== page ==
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Nancy Feig
Nancy Feig
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KeyBank turns to e-mail certification service to combat phishing and e-mail fraud.

In an effort to improve the safety of online banking for its customers, KeyBank recently began piloting an e-mail certification service from Mountain View, Calif.-based Goodmail Systems. The service provides the bank's e-mail recipients with an extra level of security against phishing and other e-mail fraud, according to Daniel Tyrpak, channel manager of Cleveland-based KeyBank ($88.9 billion in assets). "We're always looking for ways to minimize phishing and its impact on our clients," he relates.

Initially, to combat online attacks, KeyBank tried to educate its customers on how to spot phishing attempts. The bank even established a dedicated phone line and e-mail address for its customers to report phishing attempts. "We placed a lot of emphasis on communication," Tyrpak says. Although KeyBank experienced success with its educational efforts, it decided to take its e-mail security to the next level, he explains. "We've had our fair share of phishing [attacks]," concedes Tyrpak.

KeyBank became aware of Goodmail's services when the bank's e-mail platform provider, Redwood City, Calif.-based Responsys, partnered with Goodmail to provide Responsys' customers with additional security. "Goodmail's CertifiedEmail is an important step toward providing a safeguard against fraud and gives our customers increased deliverability," said Heather Palmer Goff, director of ISP relations and deliverability for Responsys, in a release.

In June, KeyBank began a pilot program of Goodmail's CertifiedEmail Charter Sender Program, which encrypts the bank's outgoing e-mails with a secure token that must be detected by recipients' Internet service providers before the messages are delivered. To help consumers distinguish between real and fraudulent e-mails, authenticated e-mail messages are marked with a trust symbol indicating that the messages legitimately are from KeyBank.

A May online survey from the National Cyber Security Alliance of 1,055 adults shows just how hard it can be for consumers to recognize when they are being phished. In the study, 87 percent of consumers polled said they were confident they could recognize fraudulent e-mails, yet 61 percent failed to identify a legitimate e-mail. Most respondents categorized all e-mails in the study as fake, even though one was legitimate.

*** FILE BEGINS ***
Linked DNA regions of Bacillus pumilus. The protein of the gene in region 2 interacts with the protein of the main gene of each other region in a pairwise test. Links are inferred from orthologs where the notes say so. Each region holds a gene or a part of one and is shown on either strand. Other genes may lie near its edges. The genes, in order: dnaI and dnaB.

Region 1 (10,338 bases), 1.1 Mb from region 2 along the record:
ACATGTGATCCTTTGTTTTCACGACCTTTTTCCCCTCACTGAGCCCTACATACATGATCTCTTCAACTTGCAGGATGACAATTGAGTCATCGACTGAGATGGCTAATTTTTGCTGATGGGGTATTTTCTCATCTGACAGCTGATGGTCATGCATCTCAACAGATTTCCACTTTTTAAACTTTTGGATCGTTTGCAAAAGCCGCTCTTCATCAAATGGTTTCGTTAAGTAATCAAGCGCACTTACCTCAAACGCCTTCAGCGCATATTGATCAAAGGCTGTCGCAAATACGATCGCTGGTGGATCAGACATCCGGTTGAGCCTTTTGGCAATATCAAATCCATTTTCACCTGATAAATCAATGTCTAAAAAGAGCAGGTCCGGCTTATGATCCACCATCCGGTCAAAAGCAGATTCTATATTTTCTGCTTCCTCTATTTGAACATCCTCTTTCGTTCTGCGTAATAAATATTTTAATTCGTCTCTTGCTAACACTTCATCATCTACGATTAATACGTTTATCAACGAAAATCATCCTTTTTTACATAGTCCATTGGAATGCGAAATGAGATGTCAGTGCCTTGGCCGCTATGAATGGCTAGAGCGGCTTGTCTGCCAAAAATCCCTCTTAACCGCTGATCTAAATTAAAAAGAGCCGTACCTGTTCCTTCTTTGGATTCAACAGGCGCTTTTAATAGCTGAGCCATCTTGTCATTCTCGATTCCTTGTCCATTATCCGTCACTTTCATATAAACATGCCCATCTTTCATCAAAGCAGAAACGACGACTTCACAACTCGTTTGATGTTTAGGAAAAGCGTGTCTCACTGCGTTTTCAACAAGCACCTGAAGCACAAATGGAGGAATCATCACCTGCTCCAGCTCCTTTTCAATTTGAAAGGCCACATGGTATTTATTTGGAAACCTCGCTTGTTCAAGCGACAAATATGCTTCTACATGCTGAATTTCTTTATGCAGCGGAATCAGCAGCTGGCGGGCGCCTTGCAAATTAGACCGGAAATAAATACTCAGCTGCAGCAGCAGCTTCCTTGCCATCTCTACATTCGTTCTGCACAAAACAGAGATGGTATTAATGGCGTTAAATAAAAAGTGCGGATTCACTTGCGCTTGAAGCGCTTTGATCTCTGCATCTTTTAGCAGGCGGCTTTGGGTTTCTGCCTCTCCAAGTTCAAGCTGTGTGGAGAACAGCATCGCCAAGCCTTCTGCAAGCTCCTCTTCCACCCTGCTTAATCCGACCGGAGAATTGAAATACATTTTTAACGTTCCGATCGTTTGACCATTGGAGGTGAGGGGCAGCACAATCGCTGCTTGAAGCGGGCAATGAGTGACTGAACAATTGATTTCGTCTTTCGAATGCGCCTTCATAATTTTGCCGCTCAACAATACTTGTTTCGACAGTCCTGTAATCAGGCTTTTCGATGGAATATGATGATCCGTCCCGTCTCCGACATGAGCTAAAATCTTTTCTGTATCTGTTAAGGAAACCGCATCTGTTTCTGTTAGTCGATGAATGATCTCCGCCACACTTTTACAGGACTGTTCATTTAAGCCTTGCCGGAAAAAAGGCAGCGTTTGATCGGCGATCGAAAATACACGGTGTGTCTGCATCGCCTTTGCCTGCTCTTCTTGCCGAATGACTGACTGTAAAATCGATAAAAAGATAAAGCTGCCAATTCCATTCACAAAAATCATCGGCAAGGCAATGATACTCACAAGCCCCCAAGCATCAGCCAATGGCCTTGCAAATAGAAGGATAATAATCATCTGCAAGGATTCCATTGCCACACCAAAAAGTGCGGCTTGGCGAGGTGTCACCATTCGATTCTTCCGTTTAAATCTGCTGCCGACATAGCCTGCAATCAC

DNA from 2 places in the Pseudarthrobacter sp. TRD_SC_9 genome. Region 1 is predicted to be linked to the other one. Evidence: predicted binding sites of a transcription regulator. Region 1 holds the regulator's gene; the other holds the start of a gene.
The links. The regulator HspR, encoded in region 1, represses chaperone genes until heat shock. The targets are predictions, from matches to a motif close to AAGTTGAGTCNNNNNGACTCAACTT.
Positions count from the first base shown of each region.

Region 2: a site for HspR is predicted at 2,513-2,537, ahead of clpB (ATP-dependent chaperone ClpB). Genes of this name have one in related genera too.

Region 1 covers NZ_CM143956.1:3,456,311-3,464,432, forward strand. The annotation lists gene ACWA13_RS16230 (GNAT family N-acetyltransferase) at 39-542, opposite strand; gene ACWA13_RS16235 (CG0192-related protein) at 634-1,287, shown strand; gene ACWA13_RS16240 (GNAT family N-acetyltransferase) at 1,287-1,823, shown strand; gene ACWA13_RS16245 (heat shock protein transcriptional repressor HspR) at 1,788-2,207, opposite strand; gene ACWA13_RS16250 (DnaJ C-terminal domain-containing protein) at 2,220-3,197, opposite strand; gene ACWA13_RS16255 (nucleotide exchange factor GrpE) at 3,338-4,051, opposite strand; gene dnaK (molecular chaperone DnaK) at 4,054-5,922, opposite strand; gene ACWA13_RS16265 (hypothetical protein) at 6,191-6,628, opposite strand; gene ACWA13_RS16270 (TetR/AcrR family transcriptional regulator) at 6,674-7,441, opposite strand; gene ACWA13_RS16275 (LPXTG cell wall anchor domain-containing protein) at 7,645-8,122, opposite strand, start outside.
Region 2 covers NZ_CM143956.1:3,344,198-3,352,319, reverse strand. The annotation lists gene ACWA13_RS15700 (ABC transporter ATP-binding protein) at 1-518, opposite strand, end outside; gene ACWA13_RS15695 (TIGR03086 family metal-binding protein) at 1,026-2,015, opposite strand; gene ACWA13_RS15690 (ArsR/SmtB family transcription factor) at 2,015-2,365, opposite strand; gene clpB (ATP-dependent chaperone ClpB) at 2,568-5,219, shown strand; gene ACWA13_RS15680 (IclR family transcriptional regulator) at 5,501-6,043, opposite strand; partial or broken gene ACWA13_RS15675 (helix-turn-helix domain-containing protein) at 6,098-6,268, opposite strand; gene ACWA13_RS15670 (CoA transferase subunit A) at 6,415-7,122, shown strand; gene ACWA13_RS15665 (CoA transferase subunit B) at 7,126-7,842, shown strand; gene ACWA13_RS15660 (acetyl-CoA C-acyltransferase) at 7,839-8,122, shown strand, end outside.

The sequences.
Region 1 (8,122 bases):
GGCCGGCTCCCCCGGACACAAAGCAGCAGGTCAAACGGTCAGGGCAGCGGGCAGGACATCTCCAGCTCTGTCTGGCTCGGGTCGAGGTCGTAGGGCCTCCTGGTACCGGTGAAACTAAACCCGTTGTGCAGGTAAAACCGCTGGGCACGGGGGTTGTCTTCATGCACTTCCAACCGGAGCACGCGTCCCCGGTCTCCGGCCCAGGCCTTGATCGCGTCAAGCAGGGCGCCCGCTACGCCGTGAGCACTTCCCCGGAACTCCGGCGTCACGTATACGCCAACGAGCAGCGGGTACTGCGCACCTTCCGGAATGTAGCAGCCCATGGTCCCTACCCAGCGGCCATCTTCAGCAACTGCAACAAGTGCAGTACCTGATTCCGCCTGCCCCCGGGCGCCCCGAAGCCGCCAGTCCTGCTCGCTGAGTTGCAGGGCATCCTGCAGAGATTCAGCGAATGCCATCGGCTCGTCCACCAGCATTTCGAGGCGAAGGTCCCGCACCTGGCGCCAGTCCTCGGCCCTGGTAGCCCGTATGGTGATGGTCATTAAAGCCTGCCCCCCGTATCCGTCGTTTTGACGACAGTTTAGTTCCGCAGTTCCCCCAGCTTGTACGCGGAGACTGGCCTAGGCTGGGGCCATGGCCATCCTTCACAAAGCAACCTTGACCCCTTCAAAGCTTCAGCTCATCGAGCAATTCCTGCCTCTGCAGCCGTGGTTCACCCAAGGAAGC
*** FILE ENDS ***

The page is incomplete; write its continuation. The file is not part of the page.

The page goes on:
Testing the Water

Currently, Goodmail has relationships with AOL and Yahoo!, and has plans to increase the number of ISP partnerships, according to John Ouren, SVP of sales and business development for Goodmail. Consequently, the KeyBank pilot includes customers who use AOL and Yahoo!, which comprises about 38 percent of the bank's online customers.

The pilot program will begin with certified e-mails containing customer statements, Tyrpak relates, and will be expanded to include e-mails for transactional programs. The pilot will last three to six months. After that time, the bank will evaluate how many more ISPs have signed on to Goodmail's program to decide the bank's next step.

At the conclusion of the pilot, according to Tyrpak, the bank will evaluate the success of the CertifiedEmail program based on factors such as delivery rates, open rates, customer surveys and client feedback. "The test will show if this new service will help distinguish authentic communications from fraudulent scams and provide an extra layer of security," he says. * --Nancy Feig

Online Security

World Wide Fears

In an online survey of 1,055 adults by the National Cyber Security Alliance (Washington, D.C.) consumers were asked to identify their fears regarding online transactions.

Percent of respondents
Giving your information to a fake Web site68 percent
Having a hacker steal your financial information66 percent
Having someone steal your bank account information while conducting business with a reputable Web site65 percent
Concerns about viruses and malware62 percent

Multiple responses allowed.

Source: The Online Fraud Report, The National Cyber Security Alliance and Bank of America, May 2006

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